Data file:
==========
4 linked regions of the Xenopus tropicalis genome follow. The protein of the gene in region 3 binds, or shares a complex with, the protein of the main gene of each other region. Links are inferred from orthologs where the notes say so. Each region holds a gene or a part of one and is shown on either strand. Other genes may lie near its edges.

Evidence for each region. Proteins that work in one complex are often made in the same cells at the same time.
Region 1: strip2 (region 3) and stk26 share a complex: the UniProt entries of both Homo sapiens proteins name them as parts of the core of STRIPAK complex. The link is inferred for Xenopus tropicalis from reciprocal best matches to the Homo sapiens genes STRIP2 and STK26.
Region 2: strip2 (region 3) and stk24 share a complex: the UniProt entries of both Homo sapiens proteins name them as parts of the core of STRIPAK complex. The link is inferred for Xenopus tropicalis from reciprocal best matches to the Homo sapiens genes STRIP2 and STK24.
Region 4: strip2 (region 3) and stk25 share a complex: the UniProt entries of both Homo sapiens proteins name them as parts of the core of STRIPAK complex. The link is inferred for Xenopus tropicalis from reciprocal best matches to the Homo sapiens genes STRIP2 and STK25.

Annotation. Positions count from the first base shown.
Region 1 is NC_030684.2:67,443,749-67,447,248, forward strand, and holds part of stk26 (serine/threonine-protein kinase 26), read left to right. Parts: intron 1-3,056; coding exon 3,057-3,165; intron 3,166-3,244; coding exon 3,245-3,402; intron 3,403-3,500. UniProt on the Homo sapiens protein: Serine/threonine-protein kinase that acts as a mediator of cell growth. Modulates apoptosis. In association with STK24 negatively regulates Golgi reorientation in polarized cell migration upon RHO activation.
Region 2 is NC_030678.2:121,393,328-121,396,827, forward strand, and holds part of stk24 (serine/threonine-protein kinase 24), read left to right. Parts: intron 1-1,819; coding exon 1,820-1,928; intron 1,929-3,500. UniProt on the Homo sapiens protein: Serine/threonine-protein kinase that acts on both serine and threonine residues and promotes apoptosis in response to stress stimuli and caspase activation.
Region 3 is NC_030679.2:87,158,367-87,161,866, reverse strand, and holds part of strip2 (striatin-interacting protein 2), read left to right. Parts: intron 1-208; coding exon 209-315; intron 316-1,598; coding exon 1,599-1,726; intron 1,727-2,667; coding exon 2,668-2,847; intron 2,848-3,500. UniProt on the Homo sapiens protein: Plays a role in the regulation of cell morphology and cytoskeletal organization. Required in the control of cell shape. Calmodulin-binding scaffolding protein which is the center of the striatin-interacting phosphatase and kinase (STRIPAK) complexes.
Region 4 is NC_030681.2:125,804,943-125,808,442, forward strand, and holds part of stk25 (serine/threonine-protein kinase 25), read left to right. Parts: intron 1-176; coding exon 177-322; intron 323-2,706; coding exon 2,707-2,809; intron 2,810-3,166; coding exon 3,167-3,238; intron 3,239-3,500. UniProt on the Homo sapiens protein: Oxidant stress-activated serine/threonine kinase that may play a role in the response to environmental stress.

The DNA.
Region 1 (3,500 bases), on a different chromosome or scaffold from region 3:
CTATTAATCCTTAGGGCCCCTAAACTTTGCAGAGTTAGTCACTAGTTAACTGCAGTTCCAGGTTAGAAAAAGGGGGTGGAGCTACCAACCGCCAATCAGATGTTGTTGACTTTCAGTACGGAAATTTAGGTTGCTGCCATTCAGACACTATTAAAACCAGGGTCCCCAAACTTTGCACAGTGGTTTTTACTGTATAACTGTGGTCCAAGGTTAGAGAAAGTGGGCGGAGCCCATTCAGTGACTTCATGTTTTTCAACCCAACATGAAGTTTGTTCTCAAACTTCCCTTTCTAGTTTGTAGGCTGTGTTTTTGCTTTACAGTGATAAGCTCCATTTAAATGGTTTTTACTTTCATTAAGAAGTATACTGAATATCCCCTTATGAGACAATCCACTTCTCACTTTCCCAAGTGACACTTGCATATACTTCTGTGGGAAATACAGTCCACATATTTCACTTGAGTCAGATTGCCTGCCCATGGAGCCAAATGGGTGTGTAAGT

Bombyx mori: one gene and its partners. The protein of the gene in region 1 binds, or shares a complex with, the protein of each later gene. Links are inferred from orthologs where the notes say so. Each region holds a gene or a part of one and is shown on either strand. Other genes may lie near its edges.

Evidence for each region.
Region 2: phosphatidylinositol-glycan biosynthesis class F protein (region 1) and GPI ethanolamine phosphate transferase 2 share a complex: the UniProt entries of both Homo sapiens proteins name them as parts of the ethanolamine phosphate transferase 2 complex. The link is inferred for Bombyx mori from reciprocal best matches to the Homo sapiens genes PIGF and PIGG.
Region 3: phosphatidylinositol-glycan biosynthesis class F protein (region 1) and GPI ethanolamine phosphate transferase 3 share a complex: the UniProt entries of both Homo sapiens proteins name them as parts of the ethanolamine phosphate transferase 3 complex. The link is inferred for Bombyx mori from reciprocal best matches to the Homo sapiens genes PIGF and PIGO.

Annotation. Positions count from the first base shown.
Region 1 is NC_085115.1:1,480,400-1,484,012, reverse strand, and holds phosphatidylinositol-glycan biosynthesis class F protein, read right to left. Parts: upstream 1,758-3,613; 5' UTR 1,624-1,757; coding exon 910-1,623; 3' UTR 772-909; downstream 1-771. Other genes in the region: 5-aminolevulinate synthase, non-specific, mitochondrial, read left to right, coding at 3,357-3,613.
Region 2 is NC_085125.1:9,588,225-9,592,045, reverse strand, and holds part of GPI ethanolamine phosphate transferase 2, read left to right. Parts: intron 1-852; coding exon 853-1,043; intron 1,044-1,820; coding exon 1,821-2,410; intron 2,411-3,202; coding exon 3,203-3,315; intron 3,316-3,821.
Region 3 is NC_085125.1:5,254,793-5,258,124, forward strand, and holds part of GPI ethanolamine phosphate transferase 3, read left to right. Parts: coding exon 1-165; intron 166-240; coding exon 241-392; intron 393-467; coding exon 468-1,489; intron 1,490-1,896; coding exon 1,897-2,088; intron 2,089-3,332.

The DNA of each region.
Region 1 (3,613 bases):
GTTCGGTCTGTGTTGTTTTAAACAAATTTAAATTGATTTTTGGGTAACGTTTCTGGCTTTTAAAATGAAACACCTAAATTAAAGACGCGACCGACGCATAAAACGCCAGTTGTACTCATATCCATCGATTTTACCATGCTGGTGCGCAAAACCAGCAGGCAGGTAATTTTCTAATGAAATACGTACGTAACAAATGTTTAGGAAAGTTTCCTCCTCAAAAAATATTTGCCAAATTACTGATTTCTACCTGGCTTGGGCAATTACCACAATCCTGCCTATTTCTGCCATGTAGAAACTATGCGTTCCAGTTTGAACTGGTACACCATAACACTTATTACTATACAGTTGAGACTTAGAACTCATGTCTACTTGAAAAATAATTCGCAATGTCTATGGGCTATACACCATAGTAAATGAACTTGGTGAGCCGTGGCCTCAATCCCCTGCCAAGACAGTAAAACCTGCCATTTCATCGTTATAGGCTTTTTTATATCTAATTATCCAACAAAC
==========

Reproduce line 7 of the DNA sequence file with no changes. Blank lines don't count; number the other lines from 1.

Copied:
Region 1 is NC_030684.2:67,443,749-67,447,248, forward strand, and holds part of stk26 (serine/threonine-protein kinase 26), read left to right. Parts: intron 1-3,056; coding exon 3,057-3,165; intron 3,166-3,244; coding exon 3,245-3,402; intron 3,403-3,500. UniProt on the Homo sapiens protein: Serine/threonine-protein kinase that acts as a mediator of cell growth. Modulates apoptosis. In association with STK24 negatively regulates Golgi reorientation in polarized cell migration upon RHO activation.